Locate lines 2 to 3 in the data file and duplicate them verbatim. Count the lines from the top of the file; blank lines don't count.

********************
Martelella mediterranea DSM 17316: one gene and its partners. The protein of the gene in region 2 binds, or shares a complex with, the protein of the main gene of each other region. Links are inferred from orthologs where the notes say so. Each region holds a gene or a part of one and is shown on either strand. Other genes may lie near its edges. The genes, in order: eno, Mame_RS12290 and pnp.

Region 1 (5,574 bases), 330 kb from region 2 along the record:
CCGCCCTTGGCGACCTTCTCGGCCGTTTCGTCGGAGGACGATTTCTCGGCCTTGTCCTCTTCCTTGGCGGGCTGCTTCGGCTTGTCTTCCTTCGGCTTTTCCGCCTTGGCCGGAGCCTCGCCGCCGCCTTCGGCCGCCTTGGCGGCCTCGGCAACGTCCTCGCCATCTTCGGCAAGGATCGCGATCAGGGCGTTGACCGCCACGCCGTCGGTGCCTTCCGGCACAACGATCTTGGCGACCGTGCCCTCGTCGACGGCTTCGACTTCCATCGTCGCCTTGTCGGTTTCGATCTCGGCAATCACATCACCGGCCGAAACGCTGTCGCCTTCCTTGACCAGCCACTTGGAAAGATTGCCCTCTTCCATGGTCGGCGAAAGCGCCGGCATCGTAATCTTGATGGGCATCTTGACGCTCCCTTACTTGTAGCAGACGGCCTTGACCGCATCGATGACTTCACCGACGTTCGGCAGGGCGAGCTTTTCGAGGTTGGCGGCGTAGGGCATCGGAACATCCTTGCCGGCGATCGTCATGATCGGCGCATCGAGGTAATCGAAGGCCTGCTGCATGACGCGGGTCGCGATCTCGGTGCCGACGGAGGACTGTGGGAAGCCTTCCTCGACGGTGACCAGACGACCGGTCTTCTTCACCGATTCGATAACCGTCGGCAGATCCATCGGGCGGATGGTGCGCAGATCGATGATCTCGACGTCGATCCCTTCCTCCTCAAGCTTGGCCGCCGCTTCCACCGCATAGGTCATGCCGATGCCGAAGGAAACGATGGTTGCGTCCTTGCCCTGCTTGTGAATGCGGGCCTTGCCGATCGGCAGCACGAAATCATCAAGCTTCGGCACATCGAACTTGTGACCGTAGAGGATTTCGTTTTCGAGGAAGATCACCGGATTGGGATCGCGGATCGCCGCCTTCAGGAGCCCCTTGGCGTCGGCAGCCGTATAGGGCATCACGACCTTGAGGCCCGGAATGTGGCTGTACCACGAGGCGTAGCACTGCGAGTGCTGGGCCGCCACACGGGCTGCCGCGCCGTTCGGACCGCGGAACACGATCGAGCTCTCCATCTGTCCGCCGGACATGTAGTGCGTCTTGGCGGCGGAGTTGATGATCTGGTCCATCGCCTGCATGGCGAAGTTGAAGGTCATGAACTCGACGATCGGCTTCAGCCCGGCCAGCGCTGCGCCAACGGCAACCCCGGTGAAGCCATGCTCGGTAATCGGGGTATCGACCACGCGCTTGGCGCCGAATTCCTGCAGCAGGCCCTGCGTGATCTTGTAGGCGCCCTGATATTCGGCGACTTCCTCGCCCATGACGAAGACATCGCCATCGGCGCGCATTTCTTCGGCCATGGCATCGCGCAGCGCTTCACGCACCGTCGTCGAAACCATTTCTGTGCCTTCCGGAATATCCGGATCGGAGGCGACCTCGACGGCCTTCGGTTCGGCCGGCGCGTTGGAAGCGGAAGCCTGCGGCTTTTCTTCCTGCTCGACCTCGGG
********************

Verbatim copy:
Region 1 (5,574 bases), 330 kb from region 2 along the record:
CCGCCCTTGGCGACCTTCTCGGCCGTTTCGTCGGAGGACGATTTCTCGGCCTTGTCCTCTTCCTTGGCGGGCTGCTTCGGCTTGTCTTCCTTCGGCTTTTCCGCCTTGGCCGGAGCCTCGCCGCCGCCTTCGGCCGCCTTGGCGGCCTCGGCAACGTCCTCGCCATCTTCGGCAAGGATCGCGATCAGGGCGTTGACCGCCACGCCGTCGGTGCCTTCCGGCACAACGATCTTGGCGACCGTGCCCTCGTCGACGGCTTCGACTTCCATCGTCGCCTTGTCGGTTTCGATCTCGGCAATCACATCACCGGCCGAAACGCTGTCGCCTTCCTTGACCAGCCACTTGGAAAGATTGCCCTCTTCCATGGTCGGCGAAAGCGCCGGCATCGTAATCTTGATGGGCATCTTGACGCTCCCTTACTTGTAGCAGACGGCCTTGACCGCATCGATGACTTCACCGACGTTCGGCAGGGCGAGCTTTTCGAGGTTGGCGGCGTAGGGCATCGGAACATCCTTGCCGGCGATCGTCATGATCGGCGCATCGAGGTAATCGAAGGCCTGCTGCATGACGCGGGTCGCGATCTCGGTGCCGACGGAGGACTGTGGGAAGCCTTCCTCGACGGTGACCAGACGACCGGTCTTCTTCACCGATTCGATAACCGTCGGCAGATCCATCGGGCGGATGGTGCGCAGATCGATGATCTCGACGTCGATCCCTTCCTCCTCAAGCTTGGCCGCCGCTTCCACCGCATAGGTCATGCCGATGCCGAAGGAAACGATGGTTGCGTCCTTGCCCTGCTTGTGAATGCGGGCCTTGCCGATCGGCAGCACGAAATCATCAAGCTTCGGCACATCGAACTTGTGACCGTAGAGGATTTCGTTTTCGAGGAAGATCACCGGATTGGGATCGCGGATCGCCGCCTTCAGGAGCCCCTTGGCGTCGGCAGCCGTATAGGGCATCACGACCTTGAGGCCCGGAATGTGGCTGTACCACGAGGCGTAGCACTGCGAGTGCTGGGCCGCCACACGGGCTGCCGCGCCGTTCGGACCGCGGAACACGATCGAGCTCTCCATCTGTCCGCCGGACATGTAGTGCGTCTTGGCGGCGGAGTTGATGATCTGGTCCATCGCCTGCATGGCGAAGTTGAAGGTCATGAACTCGACGATCGGCTTCAGCCCGGCCAGCGCTGCGCCAACGGCAACCCCGGTGAAGCCATGCTCGGTAATCGGGGTATCGACCACGCGCTTGGCGCCGAATTCCTGCAGCAGGCCCTGCGTGATCTTGTAGGCGCCCTGATATTCGGCGACTTCCTCGCCCATGACGAAGACATCGCCATCGGCGCGCATTTCTTCGGCCATGGCATCGCGCAGCGCTTCACGCACCGTCGTCGAAACCATTTCTGTGCCTTCCGGAATATCCGGATCGGAGGCGACCTCGACGGCCTTCGGTTCGGCCGGCGCGTTGGAAGCGGAAGCCTGCGGCTTTTCTTCCTGCTCGACCTCGGG